The problem with Wikipedia? There are not enough women

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Wikipedia has become an integral part of everyday life. It is more than just a repository of human knowledge; its ubiquity means that it truly participates in shaping our society.

English Wikipedia records 32 million page views per day. Sometimes we search for a credible source of information in a targeted search, other times we end up exploring the endless hyperlinks as one random question leads to another in a quest for answers either solo or online. band.

Yet if we step back to consider what is recorded and what is not, whose lives and accomplishments are documented on Wikipedia and which are not, and who puts in the entries and what perspectives they have, it becomes clear that the online encyclopedia reflects society. It reflects existing inequalities and, above all, amplifies them. Wikipedia’s unique democratization of editorial rights, where anyone can theoretically tinker with or delete information, may intensify this magnification.

Of the nearly 1.9 million biographies of notable individuals on Wikipedia in English – from authors to scientists, celebrities and scholars, politicians and sportspeople – just 19% are women. This more generally reflects unequal representation.

For example, in media coverage, 70% of people seen, quoted and heard are men, and about 80% of expert sources are men. In political news coverage, women receive political and government coverage only 16% of the time. When male experts form the majority of the opinions heard, not only do women’s achievements lack public recognition, but their hard work is devalued.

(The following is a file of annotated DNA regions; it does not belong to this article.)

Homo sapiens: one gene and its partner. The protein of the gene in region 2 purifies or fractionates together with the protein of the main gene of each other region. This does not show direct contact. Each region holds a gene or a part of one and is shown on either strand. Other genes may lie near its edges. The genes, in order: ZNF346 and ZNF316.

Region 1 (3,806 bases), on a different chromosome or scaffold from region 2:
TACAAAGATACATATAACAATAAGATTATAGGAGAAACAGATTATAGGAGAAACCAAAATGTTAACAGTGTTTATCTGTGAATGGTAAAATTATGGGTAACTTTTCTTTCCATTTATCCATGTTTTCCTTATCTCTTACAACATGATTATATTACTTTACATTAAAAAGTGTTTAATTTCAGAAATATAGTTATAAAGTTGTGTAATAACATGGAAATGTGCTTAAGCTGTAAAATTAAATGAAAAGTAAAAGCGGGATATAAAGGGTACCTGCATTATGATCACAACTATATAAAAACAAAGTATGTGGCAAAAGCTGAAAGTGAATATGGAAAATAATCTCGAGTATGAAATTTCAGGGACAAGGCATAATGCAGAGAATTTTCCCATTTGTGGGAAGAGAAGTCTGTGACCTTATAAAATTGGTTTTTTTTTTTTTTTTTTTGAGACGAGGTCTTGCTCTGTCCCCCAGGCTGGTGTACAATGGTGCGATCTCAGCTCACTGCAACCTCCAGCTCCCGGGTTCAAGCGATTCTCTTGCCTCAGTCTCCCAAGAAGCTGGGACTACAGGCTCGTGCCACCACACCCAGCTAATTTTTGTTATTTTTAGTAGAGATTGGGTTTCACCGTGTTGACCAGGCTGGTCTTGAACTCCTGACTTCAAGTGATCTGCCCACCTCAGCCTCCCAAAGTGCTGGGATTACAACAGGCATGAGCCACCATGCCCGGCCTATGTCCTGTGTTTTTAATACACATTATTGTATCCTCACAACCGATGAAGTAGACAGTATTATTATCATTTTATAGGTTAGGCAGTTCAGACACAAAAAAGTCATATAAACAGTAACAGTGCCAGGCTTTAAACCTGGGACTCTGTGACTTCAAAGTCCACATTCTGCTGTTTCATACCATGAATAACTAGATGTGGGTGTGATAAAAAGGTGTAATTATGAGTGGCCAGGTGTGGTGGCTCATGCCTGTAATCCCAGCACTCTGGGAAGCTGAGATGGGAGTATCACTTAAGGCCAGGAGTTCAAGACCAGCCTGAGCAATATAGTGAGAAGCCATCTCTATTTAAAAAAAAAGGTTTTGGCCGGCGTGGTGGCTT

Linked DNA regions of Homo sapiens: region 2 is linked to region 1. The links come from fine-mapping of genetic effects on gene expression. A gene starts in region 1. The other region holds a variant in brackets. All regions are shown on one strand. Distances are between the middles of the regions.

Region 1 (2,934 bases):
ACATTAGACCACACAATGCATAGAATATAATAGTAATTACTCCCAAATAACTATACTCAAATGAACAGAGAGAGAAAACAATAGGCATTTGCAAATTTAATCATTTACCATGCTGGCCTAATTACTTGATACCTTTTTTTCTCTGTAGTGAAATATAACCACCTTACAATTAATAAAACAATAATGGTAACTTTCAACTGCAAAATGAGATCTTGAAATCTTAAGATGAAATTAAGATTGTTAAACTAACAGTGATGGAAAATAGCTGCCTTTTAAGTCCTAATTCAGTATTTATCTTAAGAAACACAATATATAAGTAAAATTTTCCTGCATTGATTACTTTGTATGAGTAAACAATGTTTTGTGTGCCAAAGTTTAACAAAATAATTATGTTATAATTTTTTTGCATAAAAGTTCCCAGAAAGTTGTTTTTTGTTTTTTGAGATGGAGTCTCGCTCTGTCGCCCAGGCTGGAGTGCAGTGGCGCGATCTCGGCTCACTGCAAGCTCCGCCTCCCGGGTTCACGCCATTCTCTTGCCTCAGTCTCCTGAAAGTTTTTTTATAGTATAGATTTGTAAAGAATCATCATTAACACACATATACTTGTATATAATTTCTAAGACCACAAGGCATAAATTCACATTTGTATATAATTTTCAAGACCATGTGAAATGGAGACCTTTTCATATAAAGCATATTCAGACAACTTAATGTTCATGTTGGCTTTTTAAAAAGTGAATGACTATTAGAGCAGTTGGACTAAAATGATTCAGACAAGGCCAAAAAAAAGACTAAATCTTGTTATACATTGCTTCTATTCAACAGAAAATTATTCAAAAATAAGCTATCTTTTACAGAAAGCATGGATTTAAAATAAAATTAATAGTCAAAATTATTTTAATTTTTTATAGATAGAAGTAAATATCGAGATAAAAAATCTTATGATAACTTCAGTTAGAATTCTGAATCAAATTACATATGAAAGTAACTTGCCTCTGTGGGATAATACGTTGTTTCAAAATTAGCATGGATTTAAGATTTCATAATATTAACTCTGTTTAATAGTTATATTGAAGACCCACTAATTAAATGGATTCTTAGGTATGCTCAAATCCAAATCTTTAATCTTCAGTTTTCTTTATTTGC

And then there is the question of where women are represented in the media and on Wikipedia. When we group the biographical articles by profession, there is indeed a selection that contains more women than men, but the list is telling. The top 25 categories where this is the case include nuns, women’s rights activists, sex workers, erotic models, royal wives and housewives.

This month, England are hosting the Women’s Euro and many will be supporting our Lionesses. Yet only 6.5% of biographies of football players on Wikipedia are women. The Women in Red project has identified thousands of notable female footballers who are “in red”, meaning they do not have a Wikipedia profile despite their achievements. Even more shameful, there are currently more Wikipedia entries on men’s football and footballers than on women as a whole!

In politics, women are no better off. Women are heads of state or government in only 22 countries, while 119 countries have never had a woman at their head. Although the proportion of female MPs in the UK has reached an all-time high, they still make up – again shamefully – only 34% of total MPs and just 28% of peers are women. Wikipedia reflects and exacerbates this inequality: only 13.3% of profiles of politicians concern women.

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The new #ChangeTheStory campaign from CARE International, Wikimedia UK and Women in Red aims to draw attention to the importance of increasing the number of women’s profiles on Wikipedia. Recognition and greater representation means greater support and opportunities for women around the world. Great women are not lacking, far from it. just not enough representation and telling of their stories.

The world of Wikipedia and more generally the online world reflects and informs our society. It is both a symptom of inequality in society but it also becomes a cause, exacerbating existing prejudices. It’s not necessary. People can become editors and help fill the gaps, they can join the #ChangeTheStory campaign and help wiki be part of the change instead of the problem.

Restoring the balance on Wikipedia is a step towards equality, social justice and the recognition of the power of women. We can help Wiki become a place, a global arena, where women – in all their diversity – gain the legitimacy, authority and status they deserve.

Helen Pankhurst CBE is an activist, scholar and writer

Learn more about the Women in Red project and register as a Wikipedia editor to help “write the wrongs” regarding gender representation on Wikipedia

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